MIGUEL VS. CATALINO G.R. No. L-23072 (November 29, 1968)

FACTS:
Simeon, Emilia, and Marcelina Miguel, and appellant Grace Ventura brought suit against
Florendo Catalino for the recovery of the land, claiming to be the children and heirs of the original registered owner, and averred that Catalino, without their knowledge or consent, had unlawfully taken possession of the land, gathered its produce and unlawfully excluded plaintiffs therefrom. The land in dispute is in the Municipality of Tuba, Benguet, Mountain Province, covered by the original Certificate of Title No. 31, which was issued on December 28, 1927, in the name of Bacaquio, a widower. No encumbrance or sale has ever been annotated in the certificate of title. Grace Ventura is the only child of Bacaquio by his first wife, Debsay. Meanwhile, Simeon, Emilia, and Marcelina are his children by his third wife, Cosamang. He had no children with his second wife, Dobaney. All three successive wives have already died. Bacaquio, who died in 1943, acquired the land when his second wife died and subsequently sold it to Catalino Agpayao, father of Florendo Catalino. No formal deed of sale was executed, but since the sale, Catalino Agpayao and Florendo Catalino had been in possession of the land, in the concept of owner, paying the taxes thereon and introducing improvements.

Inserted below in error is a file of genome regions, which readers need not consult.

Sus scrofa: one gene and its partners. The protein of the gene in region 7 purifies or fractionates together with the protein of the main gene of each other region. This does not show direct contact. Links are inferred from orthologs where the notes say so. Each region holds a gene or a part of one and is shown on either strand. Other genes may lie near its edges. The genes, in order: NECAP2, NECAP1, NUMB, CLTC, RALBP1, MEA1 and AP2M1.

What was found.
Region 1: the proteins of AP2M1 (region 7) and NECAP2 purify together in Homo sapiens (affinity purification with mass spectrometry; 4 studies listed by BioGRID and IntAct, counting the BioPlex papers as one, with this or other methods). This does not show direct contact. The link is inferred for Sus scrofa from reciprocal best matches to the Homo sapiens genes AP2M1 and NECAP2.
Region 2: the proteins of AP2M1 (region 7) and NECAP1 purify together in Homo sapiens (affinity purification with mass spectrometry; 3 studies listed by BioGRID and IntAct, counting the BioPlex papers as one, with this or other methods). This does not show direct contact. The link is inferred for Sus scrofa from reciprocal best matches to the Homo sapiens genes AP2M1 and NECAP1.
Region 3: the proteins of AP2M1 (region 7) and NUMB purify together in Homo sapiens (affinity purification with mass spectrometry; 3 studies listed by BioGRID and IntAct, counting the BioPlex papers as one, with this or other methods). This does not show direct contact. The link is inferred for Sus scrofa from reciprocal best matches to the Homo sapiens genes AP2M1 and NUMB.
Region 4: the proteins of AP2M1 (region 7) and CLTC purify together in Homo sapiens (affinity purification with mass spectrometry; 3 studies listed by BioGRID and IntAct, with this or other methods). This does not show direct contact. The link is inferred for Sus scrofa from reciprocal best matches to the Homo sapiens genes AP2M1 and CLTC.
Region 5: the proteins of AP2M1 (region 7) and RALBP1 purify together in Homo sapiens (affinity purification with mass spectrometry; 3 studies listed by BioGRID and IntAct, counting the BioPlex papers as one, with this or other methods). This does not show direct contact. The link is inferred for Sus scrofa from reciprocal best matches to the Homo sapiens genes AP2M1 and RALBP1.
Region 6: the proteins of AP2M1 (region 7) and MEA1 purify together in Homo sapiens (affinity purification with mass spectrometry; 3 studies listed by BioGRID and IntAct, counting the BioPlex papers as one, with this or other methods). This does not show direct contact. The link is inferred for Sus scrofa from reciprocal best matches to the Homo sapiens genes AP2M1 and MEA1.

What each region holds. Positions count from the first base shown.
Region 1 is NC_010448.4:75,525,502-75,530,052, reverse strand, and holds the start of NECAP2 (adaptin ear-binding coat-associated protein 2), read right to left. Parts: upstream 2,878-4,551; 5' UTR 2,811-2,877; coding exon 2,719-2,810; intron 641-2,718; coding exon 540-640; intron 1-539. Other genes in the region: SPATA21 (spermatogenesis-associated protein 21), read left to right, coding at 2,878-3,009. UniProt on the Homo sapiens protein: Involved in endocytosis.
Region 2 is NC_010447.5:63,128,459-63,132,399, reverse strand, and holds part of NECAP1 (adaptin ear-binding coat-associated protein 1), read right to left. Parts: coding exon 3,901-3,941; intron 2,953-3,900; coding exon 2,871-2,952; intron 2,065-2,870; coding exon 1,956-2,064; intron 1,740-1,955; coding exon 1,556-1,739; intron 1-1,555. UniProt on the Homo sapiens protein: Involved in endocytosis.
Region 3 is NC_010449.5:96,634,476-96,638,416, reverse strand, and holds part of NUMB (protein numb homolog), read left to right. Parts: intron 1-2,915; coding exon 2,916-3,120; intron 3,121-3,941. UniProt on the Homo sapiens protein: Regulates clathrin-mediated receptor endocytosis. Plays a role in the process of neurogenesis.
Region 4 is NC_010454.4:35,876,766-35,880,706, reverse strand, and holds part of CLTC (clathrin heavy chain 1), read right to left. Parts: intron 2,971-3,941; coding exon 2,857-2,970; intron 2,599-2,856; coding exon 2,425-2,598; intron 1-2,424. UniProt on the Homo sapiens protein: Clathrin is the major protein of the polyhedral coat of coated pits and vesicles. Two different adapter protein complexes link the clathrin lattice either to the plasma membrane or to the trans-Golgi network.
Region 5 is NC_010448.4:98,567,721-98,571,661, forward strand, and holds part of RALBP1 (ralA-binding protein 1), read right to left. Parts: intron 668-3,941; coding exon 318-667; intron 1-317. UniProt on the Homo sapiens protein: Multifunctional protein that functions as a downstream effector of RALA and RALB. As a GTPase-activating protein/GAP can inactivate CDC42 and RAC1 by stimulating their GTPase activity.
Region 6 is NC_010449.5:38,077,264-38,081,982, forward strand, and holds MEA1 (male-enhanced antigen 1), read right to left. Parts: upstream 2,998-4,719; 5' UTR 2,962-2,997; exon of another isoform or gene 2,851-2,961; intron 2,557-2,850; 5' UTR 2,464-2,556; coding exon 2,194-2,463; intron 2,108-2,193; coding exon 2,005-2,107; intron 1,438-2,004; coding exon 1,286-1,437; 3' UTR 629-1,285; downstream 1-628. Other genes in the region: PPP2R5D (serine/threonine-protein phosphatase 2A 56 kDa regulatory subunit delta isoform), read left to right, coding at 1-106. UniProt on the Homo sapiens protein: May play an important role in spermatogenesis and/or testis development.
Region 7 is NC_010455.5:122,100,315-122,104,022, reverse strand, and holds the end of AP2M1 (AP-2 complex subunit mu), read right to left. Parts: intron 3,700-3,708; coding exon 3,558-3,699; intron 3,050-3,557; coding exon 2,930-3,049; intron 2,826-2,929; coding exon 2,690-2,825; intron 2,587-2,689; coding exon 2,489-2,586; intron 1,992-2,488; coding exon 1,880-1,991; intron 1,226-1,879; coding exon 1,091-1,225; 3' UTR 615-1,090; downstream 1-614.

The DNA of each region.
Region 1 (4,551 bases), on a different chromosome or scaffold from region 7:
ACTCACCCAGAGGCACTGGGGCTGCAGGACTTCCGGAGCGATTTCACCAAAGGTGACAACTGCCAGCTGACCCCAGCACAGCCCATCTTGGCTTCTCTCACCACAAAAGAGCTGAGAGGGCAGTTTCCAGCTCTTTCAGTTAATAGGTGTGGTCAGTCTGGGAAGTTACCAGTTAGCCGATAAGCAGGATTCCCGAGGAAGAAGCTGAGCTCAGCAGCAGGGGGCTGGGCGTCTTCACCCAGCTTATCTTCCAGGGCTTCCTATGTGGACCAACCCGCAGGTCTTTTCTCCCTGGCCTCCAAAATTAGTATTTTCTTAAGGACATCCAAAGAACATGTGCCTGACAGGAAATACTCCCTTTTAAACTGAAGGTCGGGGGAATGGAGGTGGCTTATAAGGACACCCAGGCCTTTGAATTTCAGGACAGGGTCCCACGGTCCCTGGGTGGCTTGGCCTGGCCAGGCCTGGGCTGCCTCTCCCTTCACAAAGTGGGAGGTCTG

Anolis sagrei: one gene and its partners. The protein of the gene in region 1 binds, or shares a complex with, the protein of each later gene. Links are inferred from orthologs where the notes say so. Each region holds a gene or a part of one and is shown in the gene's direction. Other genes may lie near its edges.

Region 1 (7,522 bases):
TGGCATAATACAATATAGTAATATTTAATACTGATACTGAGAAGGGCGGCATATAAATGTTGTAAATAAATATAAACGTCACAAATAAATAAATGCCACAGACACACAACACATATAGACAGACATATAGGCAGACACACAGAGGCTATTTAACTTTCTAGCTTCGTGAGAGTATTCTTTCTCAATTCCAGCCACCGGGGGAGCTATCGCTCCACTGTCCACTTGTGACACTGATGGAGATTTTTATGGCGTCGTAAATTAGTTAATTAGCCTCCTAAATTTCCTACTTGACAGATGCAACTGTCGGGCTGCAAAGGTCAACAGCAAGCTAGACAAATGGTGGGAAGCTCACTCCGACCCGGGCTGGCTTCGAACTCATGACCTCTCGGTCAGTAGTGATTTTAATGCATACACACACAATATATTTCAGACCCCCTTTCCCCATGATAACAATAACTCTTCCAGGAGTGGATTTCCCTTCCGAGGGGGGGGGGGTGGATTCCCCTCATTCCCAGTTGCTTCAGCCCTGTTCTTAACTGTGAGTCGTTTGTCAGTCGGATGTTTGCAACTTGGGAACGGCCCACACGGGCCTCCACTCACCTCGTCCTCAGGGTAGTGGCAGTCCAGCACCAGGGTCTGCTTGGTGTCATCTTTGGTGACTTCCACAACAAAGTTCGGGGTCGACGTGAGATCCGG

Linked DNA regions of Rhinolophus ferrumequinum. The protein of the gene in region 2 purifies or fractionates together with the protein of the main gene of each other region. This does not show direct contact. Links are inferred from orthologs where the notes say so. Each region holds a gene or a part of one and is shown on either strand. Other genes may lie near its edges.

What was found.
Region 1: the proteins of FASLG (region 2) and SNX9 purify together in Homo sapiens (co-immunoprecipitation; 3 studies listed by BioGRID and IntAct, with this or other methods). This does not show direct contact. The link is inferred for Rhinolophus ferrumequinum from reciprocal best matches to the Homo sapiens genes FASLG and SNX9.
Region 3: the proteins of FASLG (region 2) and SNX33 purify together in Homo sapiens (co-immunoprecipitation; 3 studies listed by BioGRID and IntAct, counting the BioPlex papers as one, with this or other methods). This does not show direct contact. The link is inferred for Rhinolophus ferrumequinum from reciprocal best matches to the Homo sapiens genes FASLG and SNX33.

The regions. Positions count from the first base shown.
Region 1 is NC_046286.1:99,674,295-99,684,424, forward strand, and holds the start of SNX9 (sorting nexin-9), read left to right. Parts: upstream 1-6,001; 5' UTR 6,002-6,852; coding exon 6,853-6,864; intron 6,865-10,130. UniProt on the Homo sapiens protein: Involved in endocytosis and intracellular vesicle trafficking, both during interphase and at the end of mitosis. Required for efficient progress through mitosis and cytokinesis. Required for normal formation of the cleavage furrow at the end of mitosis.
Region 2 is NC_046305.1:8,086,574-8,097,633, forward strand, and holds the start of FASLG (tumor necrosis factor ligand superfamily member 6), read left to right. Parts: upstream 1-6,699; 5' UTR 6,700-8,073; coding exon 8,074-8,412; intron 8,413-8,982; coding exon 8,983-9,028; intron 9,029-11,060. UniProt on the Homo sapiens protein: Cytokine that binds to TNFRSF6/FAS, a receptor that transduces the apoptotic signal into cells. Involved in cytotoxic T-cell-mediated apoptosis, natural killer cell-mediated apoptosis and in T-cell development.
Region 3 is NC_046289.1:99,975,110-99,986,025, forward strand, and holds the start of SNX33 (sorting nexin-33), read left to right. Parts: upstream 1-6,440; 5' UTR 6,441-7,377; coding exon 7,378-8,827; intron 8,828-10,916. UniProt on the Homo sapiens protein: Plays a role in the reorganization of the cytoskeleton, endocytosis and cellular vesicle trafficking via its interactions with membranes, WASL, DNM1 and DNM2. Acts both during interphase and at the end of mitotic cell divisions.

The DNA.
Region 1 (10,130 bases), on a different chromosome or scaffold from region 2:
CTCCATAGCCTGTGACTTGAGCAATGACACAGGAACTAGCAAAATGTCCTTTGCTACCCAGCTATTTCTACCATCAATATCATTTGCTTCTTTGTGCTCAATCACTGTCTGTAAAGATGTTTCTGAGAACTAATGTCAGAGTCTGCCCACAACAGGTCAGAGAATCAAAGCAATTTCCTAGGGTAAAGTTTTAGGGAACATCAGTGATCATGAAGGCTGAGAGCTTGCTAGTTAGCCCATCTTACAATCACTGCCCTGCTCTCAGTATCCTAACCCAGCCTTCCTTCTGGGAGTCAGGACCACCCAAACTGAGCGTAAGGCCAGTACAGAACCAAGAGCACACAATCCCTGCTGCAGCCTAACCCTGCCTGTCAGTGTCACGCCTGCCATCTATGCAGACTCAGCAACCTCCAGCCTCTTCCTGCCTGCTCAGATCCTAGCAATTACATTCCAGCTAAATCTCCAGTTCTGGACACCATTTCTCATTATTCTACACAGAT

ISSUE:
What is the status of sale between Bacaquio and Catalino?

RULING:
The sale of the land in 1928 by Bacaquio to Catalino Agyapao, defendant’s father, is null and void ab initio, for lack of executive approval. However, it is not the provisions of the Public Land Act (particularly Section 118 of Act 2874 and Section 120 of Commonwealth Act 141) that nullify the transaction, for the reason that there is no finding, and the contending parties have not shown, that the land titled in the name of Bacaquio was acquired from the public domain (Palad vs. Saito, 55 Phil. 831). The laws applicable to the said sale are: Section 145(b) of the Administrative Code of Mindanao and Sulu, providing that no conveyance or encumbrance of real property shall be made in that department by any non-christian inhabitant of the same, unless, among other requirements, the deed shall bear indorsed upon it the approval of the provincial governor or his representative duly authorized in writing for the purpose; Section 146 of the same Code, declaring that every contract or agreement made in violation of Section 145 shall be null and void.

Digest Credit: Shem Gasatan

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